More than two dozen people expressed an interest in buying Madison’s Pegasus Games, but some didn’t have the money, and others didn’t like the financial outlook.
So now, after 39 years, Wisconsin’s oldest gaming store is closing next month.
Located in a 3,200-square-foot space in the Market Square Shopping Center, 6640 Odana Road, the business caters to board and card game enthusiasts and has been for sale for months. But on Wednesday, co-owner and longtime manager Lory Aitken announced on the store’s Facebook page that the shop’s final day of business will be Nov. 17, about two weeks before the lease is up.
“Friends, we are heart-broken to announce that there is no buyer for Pegasus Games,” wrote Aitken, who owns the business with her brother-in law, Terry Aitken, and a longtime friend, Mark Anderson. “We are so proud to have been bringing games to the Madison area for over 39 years, and we happily take credit for nurturing the strong gaming culture Madison has.”
A clearance sale started Wednesday, and items will not be reordered once they sell out, Aitken said. The store’s hours are also changing. Beginning Oct. 27, the store, with about 10 employees, will be open only from 11 a.m. to 7 p.m. with no evening gaming sessions. This coming weekend will also be the final weekend for weekend events.
“We’re calling around trying to find homes for monthly and weekly gaming groups,” Aitken said Wednesday in an interview with the Wisconsin State Journal. “The gaming community will carry on. It’s pretty strong and close-knit.”
Madison is flush with other gaming stores that either specialize in certain games or offer a wide range of board games, chess, mahjong, role-playing games and those that use miniature figurines.
But it was Pegasus that helped introduce the city to the world of gaming and helped foster gaming’s growth as fantasy games like Dungeons & Dragons exploded in popularity and later, Magic: The Gathering, another fantasy card game, engulfed the gaming world.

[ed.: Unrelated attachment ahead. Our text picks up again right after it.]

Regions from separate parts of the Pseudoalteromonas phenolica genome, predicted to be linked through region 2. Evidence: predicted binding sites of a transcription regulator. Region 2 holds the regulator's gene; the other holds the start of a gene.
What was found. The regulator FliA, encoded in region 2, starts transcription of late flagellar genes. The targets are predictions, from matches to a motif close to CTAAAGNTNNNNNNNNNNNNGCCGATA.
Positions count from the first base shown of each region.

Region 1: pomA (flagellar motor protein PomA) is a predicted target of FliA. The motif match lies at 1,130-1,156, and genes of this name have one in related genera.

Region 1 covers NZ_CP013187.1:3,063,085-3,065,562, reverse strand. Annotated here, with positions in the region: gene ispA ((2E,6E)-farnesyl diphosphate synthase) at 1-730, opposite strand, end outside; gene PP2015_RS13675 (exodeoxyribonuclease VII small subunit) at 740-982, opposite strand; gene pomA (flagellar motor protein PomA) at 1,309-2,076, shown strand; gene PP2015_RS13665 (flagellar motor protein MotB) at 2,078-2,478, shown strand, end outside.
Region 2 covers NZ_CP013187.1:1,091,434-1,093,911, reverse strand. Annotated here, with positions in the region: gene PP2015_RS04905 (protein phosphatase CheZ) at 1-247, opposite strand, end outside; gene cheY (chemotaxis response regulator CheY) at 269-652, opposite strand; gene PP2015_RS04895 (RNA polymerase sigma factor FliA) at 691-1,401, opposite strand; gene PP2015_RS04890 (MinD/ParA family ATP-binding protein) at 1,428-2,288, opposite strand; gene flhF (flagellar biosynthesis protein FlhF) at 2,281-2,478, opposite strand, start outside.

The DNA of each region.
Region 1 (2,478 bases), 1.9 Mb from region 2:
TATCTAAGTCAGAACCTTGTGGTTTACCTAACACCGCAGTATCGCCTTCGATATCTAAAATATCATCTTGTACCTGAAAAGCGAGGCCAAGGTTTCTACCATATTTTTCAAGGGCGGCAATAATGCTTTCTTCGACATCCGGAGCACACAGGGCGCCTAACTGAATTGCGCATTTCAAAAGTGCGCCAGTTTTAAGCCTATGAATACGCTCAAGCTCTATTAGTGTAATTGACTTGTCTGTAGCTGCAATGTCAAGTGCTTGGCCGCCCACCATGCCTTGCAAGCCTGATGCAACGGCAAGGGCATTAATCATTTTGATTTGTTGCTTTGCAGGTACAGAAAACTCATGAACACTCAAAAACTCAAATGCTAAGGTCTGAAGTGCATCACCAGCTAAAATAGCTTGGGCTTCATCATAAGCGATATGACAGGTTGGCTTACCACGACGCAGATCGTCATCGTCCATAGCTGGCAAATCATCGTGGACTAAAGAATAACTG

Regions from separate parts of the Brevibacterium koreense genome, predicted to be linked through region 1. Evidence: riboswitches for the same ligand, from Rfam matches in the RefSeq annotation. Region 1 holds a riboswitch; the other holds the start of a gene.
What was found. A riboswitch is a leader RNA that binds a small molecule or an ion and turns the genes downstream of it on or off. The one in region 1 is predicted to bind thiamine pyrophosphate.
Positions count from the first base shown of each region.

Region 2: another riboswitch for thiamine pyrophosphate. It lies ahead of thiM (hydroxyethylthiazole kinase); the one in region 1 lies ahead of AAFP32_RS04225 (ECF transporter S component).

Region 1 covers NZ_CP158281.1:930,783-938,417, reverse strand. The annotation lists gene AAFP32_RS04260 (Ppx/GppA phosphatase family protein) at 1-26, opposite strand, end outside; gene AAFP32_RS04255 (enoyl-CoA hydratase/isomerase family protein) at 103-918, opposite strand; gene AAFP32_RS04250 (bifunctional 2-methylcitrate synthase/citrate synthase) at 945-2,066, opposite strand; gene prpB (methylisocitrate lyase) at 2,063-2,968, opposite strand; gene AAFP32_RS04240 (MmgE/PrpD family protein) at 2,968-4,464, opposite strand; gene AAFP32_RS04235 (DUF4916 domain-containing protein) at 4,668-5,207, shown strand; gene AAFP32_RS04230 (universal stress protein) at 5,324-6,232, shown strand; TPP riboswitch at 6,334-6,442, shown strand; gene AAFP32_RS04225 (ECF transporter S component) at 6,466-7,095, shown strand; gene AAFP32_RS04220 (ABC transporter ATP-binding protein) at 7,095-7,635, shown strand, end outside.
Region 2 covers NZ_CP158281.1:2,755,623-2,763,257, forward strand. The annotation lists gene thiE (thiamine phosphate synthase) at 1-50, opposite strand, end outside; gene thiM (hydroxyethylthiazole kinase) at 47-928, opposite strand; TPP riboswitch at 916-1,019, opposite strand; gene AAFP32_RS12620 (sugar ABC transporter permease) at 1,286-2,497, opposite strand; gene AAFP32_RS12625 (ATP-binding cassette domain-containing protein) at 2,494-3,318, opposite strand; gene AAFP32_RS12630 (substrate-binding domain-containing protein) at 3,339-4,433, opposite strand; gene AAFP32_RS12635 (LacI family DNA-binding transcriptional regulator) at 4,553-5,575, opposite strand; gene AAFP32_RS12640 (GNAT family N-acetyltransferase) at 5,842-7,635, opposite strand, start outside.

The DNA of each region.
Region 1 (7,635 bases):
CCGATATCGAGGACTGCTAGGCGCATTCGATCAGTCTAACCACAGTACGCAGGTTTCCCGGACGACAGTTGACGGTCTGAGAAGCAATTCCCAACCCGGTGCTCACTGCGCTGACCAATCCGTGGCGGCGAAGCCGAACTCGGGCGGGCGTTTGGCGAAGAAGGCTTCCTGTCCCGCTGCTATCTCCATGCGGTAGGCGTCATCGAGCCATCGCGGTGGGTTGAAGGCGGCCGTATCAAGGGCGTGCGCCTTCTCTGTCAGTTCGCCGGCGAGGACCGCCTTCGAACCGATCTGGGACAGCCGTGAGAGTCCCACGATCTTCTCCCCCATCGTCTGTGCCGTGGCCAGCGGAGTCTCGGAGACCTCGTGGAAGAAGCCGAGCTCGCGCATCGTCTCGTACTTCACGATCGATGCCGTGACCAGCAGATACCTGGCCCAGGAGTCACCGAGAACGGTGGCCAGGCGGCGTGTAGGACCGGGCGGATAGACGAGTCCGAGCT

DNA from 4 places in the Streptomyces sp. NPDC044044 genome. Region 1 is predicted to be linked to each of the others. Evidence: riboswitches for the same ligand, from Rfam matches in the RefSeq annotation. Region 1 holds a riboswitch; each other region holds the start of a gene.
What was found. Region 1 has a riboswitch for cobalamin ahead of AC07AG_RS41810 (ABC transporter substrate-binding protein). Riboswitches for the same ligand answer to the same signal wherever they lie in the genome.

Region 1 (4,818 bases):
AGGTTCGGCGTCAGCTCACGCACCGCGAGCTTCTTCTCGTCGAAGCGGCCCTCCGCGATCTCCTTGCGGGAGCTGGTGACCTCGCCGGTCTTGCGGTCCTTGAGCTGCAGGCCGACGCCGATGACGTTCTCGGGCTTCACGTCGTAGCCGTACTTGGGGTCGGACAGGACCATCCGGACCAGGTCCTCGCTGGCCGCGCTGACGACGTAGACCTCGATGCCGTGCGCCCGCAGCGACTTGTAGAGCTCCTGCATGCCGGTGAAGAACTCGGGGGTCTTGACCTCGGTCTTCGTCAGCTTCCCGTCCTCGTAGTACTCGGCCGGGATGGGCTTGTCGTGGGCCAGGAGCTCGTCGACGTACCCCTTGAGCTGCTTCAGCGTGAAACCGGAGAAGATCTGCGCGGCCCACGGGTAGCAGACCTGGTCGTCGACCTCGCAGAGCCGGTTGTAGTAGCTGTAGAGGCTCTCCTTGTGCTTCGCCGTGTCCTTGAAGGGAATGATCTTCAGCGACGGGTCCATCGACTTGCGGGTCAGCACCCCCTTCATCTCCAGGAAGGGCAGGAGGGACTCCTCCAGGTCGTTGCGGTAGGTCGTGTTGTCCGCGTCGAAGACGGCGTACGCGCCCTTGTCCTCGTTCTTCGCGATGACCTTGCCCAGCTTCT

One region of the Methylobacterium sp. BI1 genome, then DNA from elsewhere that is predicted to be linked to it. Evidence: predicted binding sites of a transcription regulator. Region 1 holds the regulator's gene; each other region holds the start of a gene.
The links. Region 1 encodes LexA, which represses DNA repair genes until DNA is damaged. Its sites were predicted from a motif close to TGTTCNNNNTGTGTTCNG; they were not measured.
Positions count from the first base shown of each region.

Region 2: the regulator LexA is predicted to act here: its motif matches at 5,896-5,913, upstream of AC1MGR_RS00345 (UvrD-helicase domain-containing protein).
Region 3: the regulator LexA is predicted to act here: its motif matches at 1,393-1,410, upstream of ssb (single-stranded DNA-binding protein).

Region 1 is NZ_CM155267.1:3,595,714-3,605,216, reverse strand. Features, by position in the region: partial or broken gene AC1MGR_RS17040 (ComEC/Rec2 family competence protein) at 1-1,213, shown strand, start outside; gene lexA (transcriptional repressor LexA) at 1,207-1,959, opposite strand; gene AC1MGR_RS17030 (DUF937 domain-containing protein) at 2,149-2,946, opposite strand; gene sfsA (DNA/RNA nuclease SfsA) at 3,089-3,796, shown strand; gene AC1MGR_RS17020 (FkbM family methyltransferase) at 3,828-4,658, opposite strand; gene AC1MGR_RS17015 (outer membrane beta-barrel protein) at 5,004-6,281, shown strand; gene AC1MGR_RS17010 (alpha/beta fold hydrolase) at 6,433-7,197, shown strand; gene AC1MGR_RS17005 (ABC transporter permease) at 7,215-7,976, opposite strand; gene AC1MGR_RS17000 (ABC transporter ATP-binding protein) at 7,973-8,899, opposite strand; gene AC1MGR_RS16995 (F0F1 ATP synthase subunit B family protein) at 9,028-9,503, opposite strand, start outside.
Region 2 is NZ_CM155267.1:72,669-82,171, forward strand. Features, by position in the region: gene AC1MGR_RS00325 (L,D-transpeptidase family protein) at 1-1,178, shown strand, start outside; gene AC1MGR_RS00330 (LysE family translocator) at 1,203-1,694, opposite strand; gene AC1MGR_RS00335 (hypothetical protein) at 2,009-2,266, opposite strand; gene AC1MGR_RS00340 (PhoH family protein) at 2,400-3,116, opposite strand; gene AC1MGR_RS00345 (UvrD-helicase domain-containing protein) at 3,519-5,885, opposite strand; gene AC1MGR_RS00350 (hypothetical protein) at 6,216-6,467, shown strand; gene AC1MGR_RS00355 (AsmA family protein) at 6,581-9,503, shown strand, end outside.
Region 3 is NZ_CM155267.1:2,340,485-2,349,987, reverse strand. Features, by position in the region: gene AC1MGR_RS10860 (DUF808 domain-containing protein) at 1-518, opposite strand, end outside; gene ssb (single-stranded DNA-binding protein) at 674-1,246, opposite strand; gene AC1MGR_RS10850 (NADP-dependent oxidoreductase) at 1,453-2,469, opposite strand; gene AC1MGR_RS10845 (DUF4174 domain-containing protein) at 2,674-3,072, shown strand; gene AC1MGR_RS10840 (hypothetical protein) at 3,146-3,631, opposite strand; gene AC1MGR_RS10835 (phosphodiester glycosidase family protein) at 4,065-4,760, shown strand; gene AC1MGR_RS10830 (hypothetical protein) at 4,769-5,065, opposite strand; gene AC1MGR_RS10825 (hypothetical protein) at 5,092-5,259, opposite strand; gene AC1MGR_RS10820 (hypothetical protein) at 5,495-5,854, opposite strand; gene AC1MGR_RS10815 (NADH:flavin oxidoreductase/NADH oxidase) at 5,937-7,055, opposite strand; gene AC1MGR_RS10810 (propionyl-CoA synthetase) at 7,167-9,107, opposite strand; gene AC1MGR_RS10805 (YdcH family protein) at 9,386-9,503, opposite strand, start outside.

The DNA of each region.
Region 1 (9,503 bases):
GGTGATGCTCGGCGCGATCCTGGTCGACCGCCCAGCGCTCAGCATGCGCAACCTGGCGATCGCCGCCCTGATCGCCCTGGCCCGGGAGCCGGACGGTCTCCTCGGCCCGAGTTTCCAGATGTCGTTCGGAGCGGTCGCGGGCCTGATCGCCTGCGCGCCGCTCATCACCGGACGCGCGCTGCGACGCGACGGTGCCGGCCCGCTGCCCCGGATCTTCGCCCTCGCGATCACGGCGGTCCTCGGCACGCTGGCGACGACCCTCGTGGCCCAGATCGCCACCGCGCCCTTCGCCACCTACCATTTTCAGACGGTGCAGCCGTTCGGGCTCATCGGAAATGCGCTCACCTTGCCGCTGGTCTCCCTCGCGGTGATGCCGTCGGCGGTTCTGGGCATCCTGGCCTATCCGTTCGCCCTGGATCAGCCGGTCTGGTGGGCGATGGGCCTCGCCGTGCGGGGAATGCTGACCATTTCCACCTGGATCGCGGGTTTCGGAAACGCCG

But the market is saturated with shops — including Noble Knight, which opened a massive store and distribution center in Fitchburg last year — making it more difficult for Pegasus to find a buyer, said Mike Holderman, who grew up on Madison’s East Side and began going to Pegasus Games when he was 8.
In 2012, Holderman, now 48, opened Mox Mania, a 1,200-square-foot store that focused solely on Magic: The Gathering, now a highly popular card game with a wizard theme, first published in 1993. He quickly outgrew the space and, in 2014, moved to his current 4,000-square-foot location at 6649 Odana Road, across the street from Pegasus.
The closing next month of Pegasus will likely push its gamers to other stores in the area.
“I haven’t had the time to fully process it because it’s such a staple of the community,” Holderman said when asked Wednesday about the closing of Pegasus. “It pioneered a field before there was a field.”
Pegasus was founded in Downtown Madison in a 400-square-foot retail space at 222 W. Gorham St. in 1980, when students played Dungeons at UW-Madison student unions and in their homes. At the time, few stores specialized in gaming.
In 1984, the shop moved to a slightly larger space at 444 State St. The Market Square location opened in 1989, and the Downtown store moved to a different State Street location but closed in 2002, primarily due to changes in gaming habits among college students, who made up the largest portion of its customer base.
But with the owners of the store nearing retirement age, Aitken said, it was time to find new stewards for the business, and this summer they launched a campaign to sell that initially attracted 32 interested people. However, at each step of the process, the number of interested parties decreased, with 14 people sending back non-disclosure agreements to review financials. Once those were revealed, four remained interested.
“In the end it just did not work out,” Aitken said. “It was extraordinarily gratifying to have that many people interested, but the time and money needed was just too much. A couple mentioned they didn’t want to have to put in a 40-hour week.”